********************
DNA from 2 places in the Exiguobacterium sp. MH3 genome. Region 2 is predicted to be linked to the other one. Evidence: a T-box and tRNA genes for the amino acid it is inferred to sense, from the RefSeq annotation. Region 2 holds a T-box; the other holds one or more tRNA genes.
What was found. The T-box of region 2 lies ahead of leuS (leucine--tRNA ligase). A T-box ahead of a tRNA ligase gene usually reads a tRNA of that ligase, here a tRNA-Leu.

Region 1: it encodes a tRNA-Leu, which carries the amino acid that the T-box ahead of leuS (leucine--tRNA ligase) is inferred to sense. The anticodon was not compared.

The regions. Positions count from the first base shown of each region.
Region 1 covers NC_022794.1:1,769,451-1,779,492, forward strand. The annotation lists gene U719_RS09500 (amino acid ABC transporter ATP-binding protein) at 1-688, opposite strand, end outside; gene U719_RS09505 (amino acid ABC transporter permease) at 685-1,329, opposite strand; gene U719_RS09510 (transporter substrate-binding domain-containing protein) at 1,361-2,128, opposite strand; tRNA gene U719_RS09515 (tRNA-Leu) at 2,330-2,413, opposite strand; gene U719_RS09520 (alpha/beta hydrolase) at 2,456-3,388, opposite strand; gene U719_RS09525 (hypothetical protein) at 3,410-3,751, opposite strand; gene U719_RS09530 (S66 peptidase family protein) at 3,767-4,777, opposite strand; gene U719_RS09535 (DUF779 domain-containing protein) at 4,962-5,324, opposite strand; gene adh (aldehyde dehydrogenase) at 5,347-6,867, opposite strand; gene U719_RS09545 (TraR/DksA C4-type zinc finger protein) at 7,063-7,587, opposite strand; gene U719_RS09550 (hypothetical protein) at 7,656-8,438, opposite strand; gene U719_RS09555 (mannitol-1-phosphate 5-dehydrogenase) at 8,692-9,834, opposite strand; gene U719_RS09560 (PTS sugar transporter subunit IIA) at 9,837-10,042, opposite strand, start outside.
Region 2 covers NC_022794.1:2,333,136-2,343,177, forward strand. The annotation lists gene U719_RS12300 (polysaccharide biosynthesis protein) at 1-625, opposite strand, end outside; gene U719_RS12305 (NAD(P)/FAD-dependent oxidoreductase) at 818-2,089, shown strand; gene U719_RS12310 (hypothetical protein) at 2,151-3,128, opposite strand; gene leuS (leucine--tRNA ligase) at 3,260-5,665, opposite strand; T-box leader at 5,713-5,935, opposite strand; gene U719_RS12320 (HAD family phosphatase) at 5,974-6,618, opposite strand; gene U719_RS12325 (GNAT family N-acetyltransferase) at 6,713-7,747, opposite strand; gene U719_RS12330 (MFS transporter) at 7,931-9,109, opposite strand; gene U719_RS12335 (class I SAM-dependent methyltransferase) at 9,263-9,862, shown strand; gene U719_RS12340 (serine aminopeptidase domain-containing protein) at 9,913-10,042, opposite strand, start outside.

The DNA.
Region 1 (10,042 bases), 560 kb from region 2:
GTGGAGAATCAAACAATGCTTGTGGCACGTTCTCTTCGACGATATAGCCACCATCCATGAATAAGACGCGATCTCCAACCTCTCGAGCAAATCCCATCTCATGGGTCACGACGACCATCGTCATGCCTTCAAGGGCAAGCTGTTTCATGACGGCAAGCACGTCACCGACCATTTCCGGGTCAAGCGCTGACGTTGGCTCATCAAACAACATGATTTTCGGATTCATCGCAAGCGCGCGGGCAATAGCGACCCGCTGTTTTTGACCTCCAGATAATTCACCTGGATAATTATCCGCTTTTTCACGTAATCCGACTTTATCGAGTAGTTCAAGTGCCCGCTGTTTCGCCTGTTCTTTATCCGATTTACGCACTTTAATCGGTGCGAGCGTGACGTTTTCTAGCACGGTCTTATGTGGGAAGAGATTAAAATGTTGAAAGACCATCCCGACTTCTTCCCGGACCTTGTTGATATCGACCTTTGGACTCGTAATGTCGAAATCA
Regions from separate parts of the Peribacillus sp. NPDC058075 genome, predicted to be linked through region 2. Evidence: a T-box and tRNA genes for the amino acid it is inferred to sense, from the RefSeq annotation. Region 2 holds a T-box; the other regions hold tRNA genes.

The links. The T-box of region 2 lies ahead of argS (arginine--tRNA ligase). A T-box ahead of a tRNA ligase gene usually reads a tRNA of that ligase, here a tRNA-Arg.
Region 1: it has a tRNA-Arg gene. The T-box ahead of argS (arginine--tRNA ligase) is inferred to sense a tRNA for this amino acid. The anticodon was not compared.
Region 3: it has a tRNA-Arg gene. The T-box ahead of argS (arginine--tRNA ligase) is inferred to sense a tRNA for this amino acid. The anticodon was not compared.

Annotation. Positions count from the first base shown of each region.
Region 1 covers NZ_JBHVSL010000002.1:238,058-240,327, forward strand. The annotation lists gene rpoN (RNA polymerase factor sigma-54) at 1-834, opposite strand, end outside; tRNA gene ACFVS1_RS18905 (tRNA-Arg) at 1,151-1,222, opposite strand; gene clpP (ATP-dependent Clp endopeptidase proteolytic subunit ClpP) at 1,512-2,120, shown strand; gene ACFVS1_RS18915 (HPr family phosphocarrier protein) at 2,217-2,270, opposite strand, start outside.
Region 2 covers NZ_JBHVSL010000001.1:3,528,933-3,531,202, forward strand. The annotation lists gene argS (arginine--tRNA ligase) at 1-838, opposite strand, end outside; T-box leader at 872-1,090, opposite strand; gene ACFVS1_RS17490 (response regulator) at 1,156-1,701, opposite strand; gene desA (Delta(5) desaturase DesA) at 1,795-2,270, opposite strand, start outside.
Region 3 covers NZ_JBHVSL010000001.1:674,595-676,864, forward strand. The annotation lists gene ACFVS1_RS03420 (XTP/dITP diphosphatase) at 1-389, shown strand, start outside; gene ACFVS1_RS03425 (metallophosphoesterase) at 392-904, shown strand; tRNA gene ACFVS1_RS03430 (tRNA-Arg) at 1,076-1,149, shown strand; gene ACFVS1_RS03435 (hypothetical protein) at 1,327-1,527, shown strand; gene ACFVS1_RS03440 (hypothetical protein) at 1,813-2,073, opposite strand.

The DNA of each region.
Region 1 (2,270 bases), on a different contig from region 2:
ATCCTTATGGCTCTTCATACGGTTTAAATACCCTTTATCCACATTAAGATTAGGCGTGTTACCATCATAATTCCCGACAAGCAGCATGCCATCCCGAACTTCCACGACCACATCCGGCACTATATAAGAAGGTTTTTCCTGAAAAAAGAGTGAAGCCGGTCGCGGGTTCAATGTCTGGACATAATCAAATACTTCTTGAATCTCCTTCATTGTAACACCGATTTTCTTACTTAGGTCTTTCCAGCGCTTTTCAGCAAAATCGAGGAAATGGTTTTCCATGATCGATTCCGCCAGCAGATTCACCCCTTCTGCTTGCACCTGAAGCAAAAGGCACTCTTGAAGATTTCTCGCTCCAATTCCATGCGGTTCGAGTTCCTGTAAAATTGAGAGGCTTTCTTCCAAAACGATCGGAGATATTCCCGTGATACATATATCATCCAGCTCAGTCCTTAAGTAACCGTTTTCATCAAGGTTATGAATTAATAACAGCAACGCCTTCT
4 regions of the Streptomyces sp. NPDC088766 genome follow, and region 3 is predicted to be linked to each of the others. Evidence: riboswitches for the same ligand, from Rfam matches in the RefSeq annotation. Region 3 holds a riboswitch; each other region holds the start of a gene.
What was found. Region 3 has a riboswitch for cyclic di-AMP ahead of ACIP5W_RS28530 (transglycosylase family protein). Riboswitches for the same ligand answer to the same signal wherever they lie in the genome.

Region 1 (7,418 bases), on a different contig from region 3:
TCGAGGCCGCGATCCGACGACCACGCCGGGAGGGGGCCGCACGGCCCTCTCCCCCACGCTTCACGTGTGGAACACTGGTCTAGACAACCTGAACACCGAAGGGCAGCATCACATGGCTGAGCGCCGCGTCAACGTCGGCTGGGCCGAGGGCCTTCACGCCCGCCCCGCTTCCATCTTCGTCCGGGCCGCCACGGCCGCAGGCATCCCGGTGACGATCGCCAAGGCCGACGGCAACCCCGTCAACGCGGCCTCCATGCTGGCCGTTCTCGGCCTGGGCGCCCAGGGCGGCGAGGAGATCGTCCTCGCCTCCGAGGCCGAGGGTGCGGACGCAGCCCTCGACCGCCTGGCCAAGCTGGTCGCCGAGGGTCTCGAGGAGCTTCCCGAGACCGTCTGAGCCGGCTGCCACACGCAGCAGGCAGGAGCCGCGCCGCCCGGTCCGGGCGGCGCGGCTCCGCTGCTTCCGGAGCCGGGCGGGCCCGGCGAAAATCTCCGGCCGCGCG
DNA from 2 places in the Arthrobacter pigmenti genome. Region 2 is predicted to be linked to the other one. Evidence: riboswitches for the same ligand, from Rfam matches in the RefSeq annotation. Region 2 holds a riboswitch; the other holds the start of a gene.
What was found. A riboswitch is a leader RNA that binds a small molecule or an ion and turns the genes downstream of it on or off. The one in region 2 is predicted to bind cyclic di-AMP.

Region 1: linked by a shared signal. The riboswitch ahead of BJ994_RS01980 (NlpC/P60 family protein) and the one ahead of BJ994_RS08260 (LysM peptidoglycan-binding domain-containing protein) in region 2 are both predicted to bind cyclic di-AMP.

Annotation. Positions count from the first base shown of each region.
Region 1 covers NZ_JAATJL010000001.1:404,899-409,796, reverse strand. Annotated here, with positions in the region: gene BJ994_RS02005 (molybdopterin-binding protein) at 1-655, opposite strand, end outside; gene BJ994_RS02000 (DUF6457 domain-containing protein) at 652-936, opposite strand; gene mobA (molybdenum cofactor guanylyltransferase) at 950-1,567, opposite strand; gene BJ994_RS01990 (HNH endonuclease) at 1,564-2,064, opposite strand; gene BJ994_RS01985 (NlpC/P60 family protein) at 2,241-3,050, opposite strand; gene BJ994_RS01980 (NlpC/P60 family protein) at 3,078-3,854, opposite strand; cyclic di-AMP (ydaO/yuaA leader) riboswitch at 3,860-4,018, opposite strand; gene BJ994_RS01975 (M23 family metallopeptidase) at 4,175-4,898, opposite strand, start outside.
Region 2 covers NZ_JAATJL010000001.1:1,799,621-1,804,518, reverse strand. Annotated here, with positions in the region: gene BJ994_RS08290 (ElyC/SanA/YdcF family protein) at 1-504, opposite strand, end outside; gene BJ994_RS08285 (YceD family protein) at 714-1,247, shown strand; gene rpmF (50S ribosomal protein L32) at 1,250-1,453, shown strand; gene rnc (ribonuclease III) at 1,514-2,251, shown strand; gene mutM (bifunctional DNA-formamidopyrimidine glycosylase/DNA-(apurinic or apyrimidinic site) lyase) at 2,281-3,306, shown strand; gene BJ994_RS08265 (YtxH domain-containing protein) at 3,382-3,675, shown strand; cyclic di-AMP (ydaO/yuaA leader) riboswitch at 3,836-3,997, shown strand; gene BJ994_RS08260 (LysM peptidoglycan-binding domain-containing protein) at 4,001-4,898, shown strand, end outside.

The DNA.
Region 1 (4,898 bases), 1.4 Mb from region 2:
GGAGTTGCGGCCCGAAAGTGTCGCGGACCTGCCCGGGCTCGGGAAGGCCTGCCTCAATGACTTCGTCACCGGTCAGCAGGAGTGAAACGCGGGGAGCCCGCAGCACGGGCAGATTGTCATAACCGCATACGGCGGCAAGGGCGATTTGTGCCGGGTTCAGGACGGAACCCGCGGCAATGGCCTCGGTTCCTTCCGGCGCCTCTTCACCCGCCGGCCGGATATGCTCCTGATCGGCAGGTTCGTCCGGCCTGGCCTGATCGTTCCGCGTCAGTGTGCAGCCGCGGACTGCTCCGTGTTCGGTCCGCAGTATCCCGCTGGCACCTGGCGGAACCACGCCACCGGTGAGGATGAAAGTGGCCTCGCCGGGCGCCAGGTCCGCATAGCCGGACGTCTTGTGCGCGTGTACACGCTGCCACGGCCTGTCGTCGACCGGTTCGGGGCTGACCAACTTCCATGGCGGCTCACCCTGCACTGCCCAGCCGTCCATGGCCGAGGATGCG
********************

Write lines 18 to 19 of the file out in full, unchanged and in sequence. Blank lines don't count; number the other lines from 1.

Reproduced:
The DNA of each region.
Region 1 (2,270 bases), on a different contig from region 2: